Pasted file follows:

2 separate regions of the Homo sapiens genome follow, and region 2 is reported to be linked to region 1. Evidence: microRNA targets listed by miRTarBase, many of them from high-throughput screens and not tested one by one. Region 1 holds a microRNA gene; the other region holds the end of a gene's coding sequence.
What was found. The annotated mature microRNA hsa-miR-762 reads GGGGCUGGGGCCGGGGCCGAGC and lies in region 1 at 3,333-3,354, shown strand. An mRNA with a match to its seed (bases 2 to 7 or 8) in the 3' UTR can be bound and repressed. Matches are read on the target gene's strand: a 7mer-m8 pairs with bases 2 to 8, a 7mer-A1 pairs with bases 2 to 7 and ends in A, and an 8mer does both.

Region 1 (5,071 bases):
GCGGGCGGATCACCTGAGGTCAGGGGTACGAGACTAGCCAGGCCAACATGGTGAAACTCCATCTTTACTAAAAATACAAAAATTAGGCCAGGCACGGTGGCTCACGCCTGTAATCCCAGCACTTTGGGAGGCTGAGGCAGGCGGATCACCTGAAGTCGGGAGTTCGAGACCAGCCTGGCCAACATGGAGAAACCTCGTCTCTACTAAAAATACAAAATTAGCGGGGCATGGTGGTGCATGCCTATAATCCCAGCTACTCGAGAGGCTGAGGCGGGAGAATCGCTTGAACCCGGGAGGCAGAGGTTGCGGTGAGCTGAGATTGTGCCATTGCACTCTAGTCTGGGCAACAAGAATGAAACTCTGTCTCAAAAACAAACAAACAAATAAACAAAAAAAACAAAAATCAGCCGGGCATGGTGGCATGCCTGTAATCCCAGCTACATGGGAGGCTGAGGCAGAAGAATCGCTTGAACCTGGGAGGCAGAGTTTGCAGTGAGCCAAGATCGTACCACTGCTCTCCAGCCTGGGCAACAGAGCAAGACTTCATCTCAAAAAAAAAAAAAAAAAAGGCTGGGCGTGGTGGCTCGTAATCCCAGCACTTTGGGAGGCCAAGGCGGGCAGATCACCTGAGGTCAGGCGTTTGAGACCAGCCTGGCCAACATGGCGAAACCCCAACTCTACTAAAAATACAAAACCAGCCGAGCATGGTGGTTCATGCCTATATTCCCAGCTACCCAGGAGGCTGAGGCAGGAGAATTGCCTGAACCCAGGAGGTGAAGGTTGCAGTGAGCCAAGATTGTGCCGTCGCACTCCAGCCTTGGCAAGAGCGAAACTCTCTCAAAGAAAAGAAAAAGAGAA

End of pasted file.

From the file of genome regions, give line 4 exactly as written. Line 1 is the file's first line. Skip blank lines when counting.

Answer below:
GCGGGCGGATCACCTGAGGTCAGGGGTACGAGACTAGCCAGGCCAACATGGTGAAACTCCATCTTTACTAAAAATACAAAAATTAGGCCAGGCACGGTGGCTCACGCCTGTAATCCCAGCACTTTGGGAGGCTGAGGCAGGCGGATCACCTGAAGTCGGGAGTTCGAGACCAGCCTGGCCAACATGGAGAAACCTCGTCTCTACTAAAAATACAAAATTAGCGGGGCATGGTGGTGCATGCCTATAATCCCAGCTACTCGAGAGGCTGAGGCGGGAGAATCGCTTGAACCCGGGAGGCAGAGGTTGCGGTGAGCTGAGATTGTGCCATTGCACTCTAGTCTGGGCAACAAGAATGAAACTCTGTCTCAAAAACAAACAAACAAATAAACAAAAAAAACAAAAATCAGCCGGGCATGGTGGCATGCCTGTAATCCCAGCTACATGGGAGGCTGAGGCAGAAGAATCGCTTGAACCTGGGAGGCAGAGTTTGCAGTGAGCCAAGATCGTACCACTGCTCTCCAGCCTGGGCAACAGAGCAAGACTTCATCTCAAAAAAAAAAAAAAAAAAGGCTGGGCGTGGTGGCTCGTAATCCCAGCACTTTGGGAGGCCAAGGCGGGCAGATCACCTGAGGTCAGGCGTTTGAGACCAGCCTGGCCAACATGGCGAAACCCCAACTCTACTAAAAATACAAAACCAGCCGAGCATGGTGGTTCATGCCTATATTCCCAGCTACCCAGGAGGCTGAGGCAGGAGAATTGCCTGAACCCAGGAGGTGAAGGTTGCAGTGAGCCAAGATTGTGCCGTCGCACTCCAGCCTTGGCAAGAGCGAAACTCTCTCAAAGAAAAGAAAAAGAGAA